• Cook well on both sides

Black Rice Stir Fry


1 tsp sesame oil

1 tsp freshly crushed garlic

1/2 cup diced onions

Green chillies to taste

1/4 cup diced red bell peppers

1/4 cup diced green bell peppers

1/4 cup diced Zucchini

1 cup shredded Bok Choy

1 tbsp Tamari sauce

Salt to taste

1 tsp lightly roasted sesame seeds

1 cup black rice


  • Heat the sesame oil for 30 to 60 seconds on medium heat in a large pan
  • Add minced garlic and sauté till light brown
  • Add chopped onions, green chilies and mix till onions are sauteed
  • Add the chopped vegetables and stir fry until vegetables are crisp
  • Add tamari sauce and salt to taste (Tamari sauce is salty to begin with, so adjust salt accordingly)
  • Boil the black rice (1 part black rice with two parts of water, bring water to a boil, then reduce to a simmer, cover and cook for 30 minute. Then remove the pan from heat, continue to keep it covered and let sit for 15 minute)
  • Fluff the cooked rice with a fork
  • Take the rice out on a plate and sprinkle the roasted sesame seeds over it
  • Serve the stir fried veggies on the side, or cool the rice and toss the rice in the heated pan with the stir fried vegetables
  • You can top it with peanut sauce or sriracha sauce while serving

Kala Bhat Payesh


3 tbsp kala bhat (Or take equal parts of white and black rice)

2 tsp ghee

1 liter full fat milk

1/2 cup sugar

1 tsp cardamom powder

10-12 cashew nuts, chopped

10-12 slivered pistachio nuts

10-12 slivered almond


  • Wash the rice and soak for 8-10 hours
  • Drain the rice and mix with ghee
  • Heat milk in a heavy bottomed pan
  • Once the milk starts to boil, add rice and cook on low heat until rice is cook and milk is reduced to half, stir from time to time or rice and milk will stick to the pan and burn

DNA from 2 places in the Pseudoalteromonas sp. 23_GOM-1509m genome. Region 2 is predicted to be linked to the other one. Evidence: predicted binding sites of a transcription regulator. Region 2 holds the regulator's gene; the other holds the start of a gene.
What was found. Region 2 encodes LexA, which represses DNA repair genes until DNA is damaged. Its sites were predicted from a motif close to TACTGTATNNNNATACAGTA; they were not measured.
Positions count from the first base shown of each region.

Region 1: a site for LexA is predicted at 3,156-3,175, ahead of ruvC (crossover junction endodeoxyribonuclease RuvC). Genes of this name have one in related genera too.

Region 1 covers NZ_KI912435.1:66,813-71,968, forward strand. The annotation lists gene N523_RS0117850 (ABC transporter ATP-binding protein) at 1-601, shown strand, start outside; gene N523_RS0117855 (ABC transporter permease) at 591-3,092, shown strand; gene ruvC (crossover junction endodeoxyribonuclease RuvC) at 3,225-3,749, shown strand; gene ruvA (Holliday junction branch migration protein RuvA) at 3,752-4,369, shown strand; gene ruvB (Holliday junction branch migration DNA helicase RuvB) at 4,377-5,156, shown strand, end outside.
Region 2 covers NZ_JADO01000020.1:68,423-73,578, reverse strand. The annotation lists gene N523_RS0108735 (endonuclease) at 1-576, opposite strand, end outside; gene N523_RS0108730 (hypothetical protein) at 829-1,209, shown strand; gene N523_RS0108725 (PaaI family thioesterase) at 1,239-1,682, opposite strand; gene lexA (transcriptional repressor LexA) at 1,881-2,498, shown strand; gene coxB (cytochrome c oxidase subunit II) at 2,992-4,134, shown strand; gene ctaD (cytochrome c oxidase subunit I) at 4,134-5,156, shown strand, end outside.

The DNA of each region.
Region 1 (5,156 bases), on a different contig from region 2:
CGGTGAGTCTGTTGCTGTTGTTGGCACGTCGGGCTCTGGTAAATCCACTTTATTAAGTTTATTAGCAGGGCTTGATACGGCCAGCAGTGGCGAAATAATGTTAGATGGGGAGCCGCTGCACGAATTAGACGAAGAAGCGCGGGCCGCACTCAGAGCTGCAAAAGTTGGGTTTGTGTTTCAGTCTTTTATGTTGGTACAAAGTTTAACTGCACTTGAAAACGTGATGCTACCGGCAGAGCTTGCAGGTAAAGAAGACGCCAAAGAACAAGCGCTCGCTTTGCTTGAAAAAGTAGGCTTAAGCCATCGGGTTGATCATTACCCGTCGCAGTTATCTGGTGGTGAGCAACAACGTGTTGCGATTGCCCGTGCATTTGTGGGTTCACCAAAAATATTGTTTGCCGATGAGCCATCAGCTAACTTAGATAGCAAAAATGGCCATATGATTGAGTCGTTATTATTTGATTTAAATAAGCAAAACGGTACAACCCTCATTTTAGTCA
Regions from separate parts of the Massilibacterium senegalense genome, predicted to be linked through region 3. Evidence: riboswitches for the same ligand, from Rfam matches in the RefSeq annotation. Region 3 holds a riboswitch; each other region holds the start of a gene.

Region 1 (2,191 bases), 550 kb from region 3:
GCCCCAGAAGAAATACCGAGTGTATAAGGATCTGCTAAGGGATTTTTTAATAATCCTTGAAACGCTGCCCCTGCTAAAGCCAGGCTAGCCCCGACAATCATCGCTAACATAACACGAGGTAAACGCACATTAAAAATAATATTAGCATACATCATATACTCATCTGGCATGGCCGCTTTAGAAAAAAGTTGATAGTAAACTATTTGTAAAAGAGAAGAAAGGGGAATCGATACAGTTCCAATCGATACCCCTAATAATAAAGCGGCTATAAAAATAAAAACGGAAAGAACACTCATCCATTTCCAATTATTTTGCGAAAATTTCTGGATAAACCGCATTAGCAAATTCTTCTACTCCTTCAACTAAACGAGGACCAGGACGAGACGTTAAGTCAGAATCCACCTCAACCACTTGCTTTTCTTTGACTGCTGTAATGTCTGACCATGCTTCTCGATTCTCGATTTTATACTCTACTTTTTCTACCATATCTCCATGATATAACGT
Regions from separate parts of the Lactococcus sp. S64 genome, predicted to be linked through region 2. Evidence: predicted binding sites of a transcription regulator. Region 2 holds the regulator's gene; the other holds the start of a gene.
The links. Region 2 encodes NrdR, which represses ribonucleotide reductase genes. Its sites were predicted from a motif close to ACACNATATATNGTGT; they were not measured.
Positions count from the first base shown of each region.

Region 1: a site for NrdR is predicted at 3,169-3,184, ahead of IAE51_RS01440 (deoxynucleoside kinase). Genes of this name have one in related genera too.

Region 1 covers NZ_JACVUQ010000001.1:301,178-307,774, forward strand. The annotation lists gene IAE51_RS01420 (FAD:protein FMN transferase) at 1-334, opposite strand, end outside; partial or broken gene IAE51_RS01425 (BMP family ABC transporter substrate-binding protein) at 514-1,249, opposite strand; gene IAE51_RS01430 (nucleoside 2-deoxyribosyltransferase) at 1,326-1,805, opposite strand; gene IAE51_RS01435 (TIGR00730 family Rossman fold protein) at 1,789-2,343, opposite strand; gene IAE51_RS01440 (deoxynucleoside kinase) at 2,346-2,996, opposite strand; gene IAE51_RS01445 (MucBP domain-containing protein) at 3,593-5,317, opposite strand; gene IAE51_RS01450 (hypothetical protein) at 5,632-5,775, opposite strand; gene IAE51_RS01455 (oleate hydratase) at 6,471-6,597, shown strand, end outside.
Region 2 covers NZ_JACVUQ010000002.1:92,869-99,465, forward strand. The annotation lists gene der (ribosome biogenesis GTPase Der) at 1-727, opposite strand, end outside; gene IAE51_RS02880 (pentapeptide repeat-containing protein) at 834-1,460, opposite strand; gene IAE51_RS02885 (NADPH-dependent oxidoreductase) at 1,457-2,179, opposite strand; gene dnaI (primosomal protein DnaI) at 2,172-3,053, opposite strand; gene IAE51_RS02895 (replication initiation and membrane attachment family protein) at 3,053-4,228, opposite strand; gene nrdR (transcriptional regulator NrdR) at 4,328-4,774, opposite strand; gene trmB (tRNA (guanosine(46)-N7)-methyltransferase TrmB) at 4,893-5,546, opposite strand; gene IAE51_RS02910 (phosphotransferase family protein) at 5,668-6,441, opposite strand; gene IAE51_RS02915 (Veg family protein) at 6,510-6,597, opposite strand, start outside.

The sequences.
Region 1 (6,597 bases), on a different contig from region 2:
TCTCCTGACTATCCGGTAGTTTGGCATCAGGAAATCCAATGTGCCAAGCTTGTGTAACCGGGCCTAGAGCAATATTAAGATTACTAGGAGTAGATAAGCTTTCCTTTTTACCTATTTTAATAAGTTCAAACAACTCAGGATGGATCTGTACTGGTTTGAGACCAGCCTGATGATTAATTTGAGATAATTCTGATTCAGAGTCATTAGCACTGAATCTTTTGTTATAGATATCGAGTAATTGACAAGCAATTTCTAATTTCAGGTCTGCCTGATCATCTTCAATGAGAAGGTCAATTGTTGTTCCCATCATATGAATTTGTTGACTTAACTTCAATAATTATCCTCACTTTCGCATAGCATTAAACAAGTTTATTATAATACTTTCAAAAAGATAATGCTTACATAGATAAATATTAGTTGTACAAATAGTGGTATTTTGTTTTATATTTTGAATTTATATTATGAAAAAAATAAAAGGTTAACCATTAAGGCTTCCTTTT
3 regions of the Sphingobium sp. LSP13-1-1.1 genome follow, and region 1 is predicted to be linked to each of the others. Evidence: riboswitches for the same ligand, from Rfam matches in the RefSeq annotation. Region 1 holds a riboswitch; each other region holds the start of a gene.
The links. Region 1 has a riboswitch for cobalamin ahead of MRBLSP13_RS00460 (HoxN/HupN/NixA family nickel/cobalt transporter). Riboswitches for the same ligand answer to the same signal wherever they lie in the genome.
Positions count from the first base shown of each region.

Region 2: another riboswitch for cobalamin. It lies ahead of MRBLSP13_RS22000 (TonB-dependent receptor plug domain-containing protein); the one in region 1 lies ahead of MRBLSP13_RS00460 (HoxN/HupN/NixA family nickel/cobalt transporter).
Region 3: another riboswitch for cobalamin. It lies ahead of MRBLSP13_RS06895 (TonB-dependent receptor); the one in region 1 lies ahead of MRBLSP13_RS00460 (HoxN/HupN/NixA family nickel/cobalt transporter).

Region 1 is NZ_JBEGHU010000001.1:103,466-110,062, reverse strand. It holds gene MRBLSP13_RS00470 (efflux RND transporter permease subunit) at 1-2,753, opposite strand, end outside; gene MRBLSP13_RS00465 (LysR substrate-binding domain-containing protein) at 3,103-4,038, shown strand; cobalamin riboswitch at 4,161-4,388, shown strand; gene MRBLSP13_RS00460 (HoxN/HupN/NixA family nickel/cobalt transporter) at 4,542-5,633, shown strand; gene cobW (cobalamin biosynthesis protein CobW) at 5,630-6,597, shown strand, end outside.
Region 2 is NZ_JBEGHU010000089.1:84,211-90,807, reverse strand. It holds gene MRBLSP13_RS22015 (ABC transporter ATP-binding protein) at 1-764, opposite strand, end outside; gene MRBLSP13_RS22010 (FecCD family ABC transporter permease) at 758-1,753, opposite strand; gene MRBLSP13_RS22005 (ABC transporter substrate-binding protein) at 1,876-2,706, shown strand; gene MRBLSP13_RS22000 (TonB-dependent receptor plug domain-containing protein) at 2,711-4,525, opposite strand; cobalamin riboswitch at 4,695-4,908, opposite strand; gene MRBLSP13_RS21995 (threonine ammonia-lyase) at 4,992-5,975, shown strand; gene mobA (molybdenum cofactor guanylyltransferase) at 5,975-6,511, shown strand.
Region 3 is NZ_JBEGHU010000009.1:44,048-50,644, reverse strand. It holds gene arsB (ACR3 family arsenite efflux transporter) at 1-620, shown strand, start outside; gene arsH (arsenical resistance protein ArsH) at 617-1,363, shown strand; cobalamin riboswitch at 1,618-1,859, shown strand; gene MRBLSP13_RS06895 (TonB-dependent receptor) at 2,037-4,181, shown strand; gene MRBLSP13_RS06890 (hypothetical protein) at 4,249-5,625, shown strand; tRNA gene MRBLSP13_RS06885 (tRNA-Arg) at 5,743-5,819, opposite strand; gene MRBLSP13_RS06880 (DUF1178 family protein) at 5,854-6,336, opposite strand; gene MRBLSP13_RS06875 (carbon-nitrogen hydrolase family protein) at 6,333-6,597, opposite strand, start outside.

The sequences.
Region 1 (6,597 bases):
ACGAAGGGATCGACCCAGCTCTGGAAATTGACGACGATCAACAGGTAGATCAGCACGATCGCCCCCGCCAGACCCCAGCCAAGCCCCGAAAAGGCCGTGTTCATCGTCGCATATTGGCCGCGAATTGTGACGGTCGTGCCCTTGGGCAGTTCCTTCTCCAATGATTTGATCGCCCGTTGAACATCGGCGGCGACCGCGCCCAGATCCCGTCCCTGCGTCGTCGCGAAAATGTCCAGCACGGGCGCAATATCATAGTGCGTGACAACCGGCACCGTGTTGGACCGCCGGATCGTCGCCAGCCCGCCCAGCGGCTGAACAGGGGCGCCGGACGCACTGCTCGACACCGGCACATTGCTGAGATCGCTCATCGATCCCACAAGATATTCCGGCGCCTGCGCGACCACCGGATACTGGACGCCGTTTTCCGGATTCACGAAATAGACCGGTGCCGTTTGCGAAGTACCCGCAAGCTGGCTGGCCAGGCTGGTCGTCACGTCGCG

• Add more milk if rice is not fully cooked and the milk reduces quicker
  • Add sugar and cook for 3-4 minutes while stirring constantly
  • Add cardamom powder and mix well
  • Garnish with cashew nuts, pistachio nuts and almond slivers
  • Serve hot or chilled

Vegetable Black Rice Khichdi


1 potato, peeled and julienned

1 1/6 cup refined oil

2 tbsp hung curd

1 tsp roasted cumin powder

1 tsp chopped coriander leaves

1 tsp cumin

1/4 tsp asafoetida

3 tbsp chopped onions

1 tsp chopped garlic

1 tsp chopped chilies

1.5 tbsp chopped tomatoes

1 tsp turmeric powder

1/2 cup cooked masoor dal

1 cup cooked black rice

Salt to taste

Black pepper to taste

2 tsp pure ghee


  • Heat one cup oil in a small deep pan over medium flame
  • Deep fry the potato juliennes until golden brown and crisp
  • Mix together the hung yogurt, roasted cumin powder and 1/4 tsp of chopped coriander leaves
  • Heat remaining oil in a pan over medium-high flame, add cumin and asafetida, cook for a minute until aromatic
  • Add onion, garlic, and chilies and cook for about three minutes
  • Add tomato, then cook for another 2 minutes
  • Then add turmeric powder
  • Add masoor dal and water, and bring to a boil
  • Add black rice, season with salt and pepper
  • Simmer for about five minutes
  • Finish by adding ghee and the remaining coriander leaves
  • Serve khichdi topped with the fried potato juliennes and hung yogurt mixture

Tell me how you liked the recipes and how you found the black rice.

You can buy black rice on the Amar Khamar online store here

Penny for your thoughts!